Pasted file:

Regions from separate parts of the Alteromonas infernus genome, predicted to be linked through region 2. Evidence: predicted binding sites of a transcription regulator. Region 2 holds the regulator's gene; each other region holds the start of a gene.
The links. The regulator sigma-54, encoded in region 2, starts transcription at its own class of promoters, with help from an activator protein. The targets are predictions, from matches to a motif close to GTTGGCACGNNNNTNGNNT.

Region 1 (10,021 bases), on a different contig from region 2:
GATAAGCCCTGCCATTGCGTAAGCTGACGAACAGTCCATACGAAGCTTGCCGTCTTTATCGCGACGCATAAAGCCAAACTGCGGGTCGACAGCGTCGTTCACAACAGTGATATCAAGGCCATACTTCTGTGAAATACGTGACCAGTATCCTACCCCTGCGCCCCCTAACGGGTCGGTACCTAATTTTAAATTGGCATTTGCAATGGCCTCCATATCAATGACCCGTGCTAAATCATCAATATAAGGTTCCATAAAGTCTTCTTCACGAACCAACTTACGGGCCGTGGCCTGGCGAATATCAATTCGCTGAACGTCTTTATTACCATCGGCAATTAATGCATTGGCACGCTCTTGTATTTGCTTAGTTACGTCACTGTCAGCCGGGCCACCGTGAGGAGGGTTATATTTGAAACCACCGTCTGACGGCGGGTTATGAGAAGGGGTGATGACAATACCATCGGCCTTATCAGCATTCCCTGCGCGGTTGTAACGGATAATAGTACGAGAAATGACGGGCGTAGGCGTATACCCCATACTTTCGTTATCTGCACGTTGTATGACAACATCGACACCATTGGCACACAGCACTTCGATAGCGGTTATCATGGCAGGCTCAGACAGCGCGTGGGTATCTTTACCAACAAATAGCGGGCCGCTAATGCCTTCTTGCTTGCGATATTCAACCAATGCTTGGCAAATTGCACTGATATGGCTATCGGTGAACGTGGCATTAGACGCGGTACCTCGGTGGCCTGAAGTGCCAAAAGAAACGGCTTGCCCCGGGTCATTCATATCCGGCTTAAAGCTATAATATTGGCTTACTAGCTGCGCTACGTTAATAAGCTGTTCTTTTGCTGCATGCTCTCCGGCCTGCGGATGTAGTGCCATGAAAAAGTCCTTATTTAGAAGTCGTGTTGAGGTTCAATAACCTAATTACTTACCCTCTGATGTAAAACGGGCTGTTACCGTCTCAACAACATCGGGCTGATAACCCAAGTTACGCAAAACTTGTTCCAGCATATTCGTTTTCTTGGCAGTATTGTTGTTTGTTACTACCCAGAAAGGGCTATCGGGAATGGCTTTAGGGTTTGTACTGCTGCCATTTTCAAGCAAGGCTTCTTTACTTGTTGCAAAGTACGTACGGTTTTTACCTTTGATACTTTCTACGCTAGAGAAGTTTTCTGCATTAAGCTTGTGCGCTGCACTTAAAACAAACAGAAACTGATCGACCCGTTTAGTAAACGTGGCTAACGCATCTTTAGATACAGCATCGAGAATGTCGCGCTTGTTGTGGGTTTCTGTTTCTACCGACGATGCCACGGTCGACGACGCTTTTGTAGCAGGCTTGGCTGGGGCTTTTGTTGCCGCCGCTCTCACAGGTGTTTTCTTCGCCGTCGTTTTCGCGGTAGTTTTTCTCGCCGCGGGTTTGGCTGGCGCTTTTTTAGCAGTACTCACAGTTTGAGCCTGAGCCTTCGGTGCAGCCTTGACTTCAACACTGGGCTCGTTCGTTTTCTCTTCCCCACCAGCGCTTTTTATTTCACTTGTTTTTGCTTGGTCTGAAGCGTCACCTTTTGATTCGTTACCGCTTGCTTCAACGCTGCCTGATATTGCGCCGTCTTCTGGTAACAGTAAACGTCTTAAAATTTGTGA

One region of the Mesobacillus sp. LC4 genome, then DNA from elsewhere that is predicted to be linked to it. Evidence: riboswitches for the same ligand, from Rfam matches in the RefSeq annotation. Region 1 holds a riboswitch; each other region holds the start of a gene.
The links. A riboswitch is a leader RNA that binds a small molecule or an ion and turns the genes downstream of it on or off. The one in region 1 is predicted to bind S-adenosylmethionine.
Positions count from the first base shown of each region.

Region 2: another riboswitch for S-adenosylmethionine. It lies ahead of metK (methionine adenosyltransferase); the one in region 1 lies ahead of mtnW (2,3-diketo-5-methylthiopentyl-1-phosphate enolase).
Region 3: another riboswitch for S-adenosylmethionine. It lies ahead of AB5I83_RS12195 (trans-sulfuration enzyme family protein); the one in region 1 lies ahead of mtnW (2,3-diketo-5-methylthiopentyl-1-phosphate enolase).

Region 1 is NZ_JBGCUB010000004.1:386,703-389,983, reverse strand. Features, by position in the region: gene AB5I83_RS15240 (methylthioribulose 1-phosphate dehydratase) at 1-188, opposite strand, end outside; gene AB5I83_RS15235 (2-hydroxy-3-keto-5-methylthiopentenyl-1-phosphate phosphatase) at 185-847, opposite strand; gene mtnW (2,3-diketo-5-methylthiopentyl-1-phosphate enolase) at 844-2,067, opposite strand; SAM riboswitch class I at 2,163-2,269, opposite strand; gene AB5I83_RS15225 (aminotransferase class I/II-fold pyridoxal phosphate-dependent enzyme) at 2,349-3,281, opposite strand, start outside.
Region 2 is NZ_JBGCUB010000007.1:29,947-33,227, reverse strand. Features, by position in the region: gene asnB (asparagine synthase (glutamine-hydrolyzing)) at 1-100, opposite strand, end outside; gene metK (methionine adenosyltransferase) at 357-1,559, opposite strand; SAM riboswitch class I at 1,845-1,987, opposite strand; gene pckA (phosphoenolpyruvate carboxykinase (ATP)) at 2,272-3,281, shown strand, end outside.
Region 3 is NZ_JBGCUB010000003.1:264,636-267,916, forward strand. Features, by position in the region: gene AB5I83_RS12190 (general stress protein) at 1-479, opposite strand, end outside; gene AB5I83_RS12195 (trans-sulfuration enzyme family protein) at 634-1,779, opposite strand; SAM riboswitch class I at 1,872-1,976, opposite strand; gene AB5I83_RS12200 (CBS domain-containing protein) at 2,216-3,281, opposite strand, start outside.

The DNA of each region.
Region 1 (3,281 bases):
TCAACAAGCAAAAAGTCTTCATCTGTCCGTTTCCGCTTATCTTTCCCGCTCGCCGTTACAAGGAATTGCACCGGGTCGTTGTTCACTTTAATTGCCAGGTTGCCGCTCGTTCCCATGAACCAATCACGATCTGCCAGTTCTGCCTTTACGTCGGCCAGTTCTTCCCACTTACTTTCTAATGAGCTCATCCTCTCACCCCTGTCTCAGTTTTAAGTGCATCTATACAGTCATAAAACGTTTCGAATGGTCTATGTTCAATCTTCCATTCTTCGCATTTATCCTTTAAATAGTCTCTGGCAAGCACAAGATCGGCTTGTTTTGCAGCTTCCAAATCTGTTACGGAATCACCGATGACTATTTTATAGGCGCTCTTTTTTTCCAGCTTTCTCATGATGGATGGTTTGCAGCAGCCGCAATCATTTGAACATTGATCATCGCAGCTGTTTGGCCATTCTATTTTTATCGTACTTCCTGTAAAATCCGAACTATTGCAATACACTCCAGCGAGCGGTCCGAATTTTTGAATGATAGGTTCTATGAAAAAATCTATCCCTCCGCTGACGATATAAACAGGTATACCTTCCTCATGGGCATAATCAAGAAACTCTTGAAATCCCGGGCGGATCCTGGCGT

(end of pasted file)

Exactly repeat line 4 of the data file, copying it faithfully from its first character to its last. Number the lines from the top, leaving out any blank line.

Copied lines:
GATAAGCCCTGCCATTGCGTAAGCTGACGAACAGTCCATACGAAGCTTGCCGTCTTTATCGCGACGCATAAAGCCAAACTGCGGGTCGACAGCGTCGTTCACAACAGTGATATCAAGGCCATACTTCTGTGAAATACGTGACCAGTATCCTACCCCTGCGCCCCCTAACGGGTCGGTACCTAATTTTAAATTGGCATTTGCAATGGCCTCCATATCAATGACCCGTGCTAAATCATCAATATAAGGTTCCATAAAGTCTTCTTCACGAACCAACTTACGGGCCGTGGCCTGGCGAATATCAATTCGCTGAACGTCTTTATTACCATCGGCAATTAATGCATTGGCACGCTCTTGTATTTGCTTAGTTACGTCACTGTCAGCCGGGCCACCGTGAGGAGGGTTATATTTGAAACCACCGTCTGACGGCGGGTTATGAGAAGGGGTGATGACAATACCATCGGCCTTATCAGCATTCCCTGCGCGGTTGTAACGGATAATAGTACGAGAAATGACGGGCGTAGGCGTATACCCCATACTTTCGTTATCTGCACGTTGTATGACAACATCGACACCATTGGCACACAGCACTTCGATAGCGGTTATCATGGCAGGCTCAGACAGCGCGTGGGTATCTTTACCAACAAATAGCGGGCCGCTAATGCCTTCTTGCTTGCGATATTCAACCAATGCTTGGCAAATTGCACTGATATGGCTATCGGTGAACGTGGCATTAGACGCGGTACCTCGGTGGCCTGAAGTGCCAAAAGAAACGGCTTGCCCCGGGTCATTCATATCCGGCTTAAAGCTATAATATTGGCTTACTAGCTGCGCTACGTTAATAAGCTGTTCTTTTGCTGCATGCTCTCCGGCCTGCGGATGTAGTGCCATGAAAAAGTCCTTATTTAGAAGTCGTGTTGAGGTTCAATAACCTAATTACTTACCCTCTGATGTAAAACGGGCTGTTACCGTCTCAACAACATCGGGCTGATAACCCAAGTTACGCAAAACTTGTTCCAGCATATTCGTTTTCTTGGCAGTATTGTTGTTTGTTACTACCCAGAAAGGGCTATCGGGAATGGCTTTAGGGTTTGTACTGCTGCCATTTTCAAGCAAGGCTTCTTTACTTGTTGCAAAGTACGTACGGTTTTTACCTTTGATACTTTCTACGCTAGAGAAGTTTTCTGCATTAAGCTTGTGCGCTGCACTTAAAACAAACAGAAACTGATCGACCCGTTTAGTAAACGTGGCTAACGCATCTTTAGATACAGCATCGAGAATGTCGCGCTTGTTGTGGGTTTCTGTTTCTACCGACGATGCCACGGTCGACGACGCTTTTGTAGCAGGCTTGGCTGGGGCTTTTGTTGCCGCCGCTCTCACAGGTGTTTTCTTCGCCGTCGTTTTCGCGGTAGTTTTTCTCGCCGCGGGTTTGGCTGGCGCTTTTTTAGCAGTACTCACAGTTTGAGCCTGAGCCTTCGGTGCAGCCTTGACTTCAACACTGGGCTCGTTCGTTTTCTCTTCCCCACCAGCGCTTTTTATTTCACTTGTTTTTGCTTGGTCTGAAGCGTCACCTTTTGATTCGTTACCGCTTGCTTCAACGCTGCCTGATATTGCGCCGTCTTCTGGTAACAGTAAACGTCTTAAAATTTGTGA